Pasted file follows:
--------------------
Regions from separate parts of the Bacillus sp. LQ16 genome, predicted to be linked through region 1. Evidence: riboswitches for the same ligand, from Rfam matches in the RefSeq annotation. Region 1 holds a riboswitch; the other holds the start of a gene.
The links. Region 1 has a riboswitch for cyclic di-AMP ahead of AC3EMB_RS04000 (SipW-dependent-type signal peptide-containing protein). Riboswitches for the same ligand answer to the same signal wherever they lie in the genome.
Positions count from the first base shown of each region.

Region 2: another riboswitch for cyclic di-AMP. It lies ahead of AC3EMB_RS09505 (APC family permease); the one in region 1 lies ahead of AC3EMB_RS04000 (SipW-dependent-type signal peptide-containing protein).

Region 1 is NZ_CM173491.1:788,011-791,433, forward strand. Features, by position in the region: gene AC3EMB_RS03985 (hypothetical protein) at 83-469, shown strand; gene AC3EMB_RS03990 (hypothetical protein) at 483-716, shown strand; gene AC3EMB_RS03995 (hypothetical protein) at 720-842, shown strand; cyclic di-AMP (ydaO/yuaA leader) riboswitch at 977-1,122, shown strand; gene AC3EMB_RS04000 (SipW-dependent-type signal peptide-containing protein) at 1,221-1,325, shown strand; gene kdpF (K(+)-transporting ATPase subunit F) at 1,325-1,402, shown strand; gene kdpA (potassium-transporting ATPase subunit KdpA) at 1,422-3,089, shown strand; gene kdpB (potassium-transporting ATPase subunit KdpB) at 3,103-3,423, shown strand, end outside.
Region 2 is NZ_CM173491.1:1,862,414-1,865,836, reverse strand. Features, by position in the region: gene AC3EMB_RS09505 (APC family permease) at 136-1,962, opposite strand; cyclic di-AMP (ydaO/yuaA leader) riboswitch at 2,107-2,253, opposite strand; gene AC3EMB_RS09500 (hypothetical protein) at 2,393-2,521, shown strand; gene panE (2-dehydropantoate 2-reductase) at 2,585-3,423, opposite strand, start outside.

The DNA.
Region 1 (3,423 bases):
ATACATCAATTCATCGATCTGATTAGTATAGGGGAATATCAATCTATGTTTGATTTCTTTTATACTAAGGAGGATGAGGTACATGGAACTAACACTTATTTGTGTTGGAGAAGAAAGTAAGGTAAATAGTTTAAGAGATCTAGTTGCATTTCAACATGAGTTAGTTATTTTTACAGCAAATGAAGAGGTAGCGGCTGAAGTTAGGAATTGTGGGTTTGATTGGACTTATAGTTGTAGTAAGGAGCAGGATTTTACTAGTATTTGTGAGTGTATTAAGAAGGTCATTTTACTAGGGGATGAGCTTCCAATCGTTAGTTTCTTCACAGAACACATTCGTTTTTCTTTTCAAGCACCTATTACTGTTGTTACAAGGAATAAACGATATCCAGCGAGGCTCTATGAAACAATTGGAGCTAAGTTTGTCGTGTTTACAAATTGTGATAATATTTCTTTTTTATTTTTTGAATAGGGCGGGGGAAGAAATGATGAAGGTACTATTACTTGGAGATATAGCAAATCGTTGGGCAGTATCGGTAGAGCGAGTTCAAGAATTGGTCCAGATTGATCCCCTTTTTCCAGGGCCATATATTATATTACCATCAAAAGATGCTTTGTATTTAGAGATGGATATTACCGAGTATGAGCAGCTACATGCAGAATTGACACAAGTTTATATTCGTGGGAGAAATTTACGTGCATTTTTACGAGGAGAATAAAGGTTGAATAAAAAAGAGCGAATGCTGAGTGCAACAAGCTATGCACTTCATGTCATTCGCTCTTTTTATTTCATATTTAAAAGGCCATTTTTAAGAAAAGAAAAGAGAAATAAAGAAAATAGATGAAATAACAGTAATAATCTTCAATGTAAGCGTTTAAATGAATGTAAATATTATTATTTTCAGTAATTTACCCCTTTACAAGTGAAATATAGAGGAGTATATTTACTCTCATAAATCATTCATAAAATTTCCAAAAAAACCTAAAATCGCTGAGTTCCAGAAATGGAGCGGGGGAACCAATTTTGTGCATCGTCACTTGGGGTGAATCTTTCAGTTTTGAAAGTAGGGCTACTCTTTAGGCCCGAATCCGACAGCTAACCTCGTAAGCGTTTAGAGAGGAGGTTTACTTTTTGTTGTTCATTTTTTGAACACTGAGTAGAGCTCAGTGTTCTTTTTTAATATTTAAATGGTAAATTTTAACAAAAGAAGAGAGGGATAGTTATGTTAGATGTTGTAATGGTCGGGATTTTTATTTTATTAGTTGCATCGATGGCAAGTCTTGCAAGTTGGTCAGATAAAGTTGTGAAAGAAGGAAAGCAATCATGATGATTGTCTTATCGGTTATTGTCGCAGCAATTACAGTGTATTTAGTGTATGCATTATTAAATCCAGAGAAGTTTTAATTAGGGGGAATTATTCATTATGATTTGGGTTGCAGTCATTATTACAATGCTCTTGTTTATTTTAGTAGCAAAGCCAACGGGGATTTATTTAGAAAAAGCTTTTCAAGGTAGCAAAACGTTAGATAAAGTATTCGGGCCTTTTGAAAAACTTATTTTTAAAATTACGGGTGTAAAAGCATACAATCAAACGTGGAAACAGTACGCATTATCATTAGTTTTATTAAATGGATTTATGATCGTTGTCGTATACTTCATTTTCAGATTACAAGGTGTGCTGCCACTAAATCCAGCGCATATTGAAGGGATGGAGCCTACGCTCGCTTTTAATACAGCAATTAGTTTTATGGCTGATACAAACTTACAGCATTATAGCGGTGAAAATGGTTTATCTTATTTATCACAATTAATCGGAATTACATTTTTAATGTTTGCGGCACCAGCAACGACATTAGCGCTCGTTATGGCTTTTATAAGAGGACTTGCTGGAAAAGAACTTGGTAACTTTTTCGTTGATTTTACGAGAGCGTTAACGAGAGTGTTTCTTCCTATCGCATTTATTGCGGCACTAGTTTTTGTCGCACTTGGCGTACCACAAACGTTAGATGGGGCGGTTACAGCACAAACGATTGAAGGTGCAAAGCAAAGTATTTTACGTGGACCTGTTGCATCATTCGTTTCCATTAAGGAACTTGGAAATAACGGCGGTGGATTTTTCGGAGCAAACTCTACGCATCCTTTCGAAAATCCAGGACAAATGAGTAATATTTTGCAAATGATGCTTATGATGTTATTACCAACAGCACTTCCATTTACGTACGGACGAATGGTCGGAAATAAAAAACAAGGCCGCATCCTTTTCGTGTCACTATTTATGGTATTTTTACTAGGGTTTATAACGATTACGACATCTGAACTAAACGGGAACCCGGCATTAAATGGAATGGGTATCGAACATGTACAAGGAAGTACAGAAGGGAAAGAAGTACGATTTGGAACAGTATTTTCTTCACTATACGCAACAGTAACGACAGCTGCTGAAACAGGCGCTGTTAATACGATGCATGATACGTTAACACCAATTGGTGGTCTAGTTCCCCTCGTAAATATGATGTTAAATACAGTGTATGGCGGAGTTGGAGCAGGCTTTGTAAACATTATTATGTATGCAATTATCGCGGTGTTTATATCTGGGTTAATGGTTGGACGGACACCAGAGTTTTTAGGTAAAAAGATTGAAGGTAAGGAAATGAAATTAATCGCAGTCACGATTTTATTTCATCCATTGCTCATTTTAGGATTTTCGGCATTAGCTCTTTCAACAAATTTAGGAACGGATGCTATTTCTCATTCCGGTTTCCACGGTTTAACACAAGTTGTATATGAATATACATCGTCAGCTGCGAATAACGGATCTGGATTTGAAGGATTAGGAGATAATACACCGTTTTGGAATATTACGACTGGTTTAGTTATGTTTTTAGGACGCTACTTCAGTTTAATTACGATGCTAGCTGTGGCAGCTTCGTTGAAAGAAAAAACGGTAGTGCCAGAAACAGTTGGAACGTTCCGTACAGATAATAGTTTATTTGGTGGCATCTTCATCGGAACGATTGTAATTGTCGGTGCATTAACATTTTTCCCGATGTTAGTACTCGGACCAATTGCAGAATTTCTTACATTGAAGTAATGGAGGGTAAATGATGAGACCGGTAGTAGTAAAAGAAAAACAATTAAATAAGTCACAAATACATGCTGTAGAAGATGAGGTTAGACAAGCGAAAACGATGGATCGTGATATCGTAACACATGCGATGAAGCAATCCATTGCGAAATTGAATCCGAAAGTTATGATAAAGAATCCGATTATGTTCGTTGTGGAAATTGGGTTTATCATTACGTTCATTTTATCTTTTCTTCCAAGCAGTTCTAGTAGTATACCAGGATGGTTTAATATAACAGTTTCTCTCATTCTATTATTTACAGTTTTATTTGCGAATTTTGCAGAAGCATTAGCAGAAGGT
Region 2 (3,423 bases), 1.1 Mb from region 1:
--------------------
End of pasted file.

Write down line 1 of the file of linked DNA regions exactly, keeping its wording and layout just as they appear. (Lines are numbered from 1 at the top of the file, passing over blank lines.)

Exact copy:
Regions from separate parts of the Bacillus sp. LQ16 genome, predicted to be linked through region 1. Evidence: riboswitches for the same ligand, from Rfam matches in the RefSeq annotation. Region 1 holds a riboswitch; the other holds the start of a gene.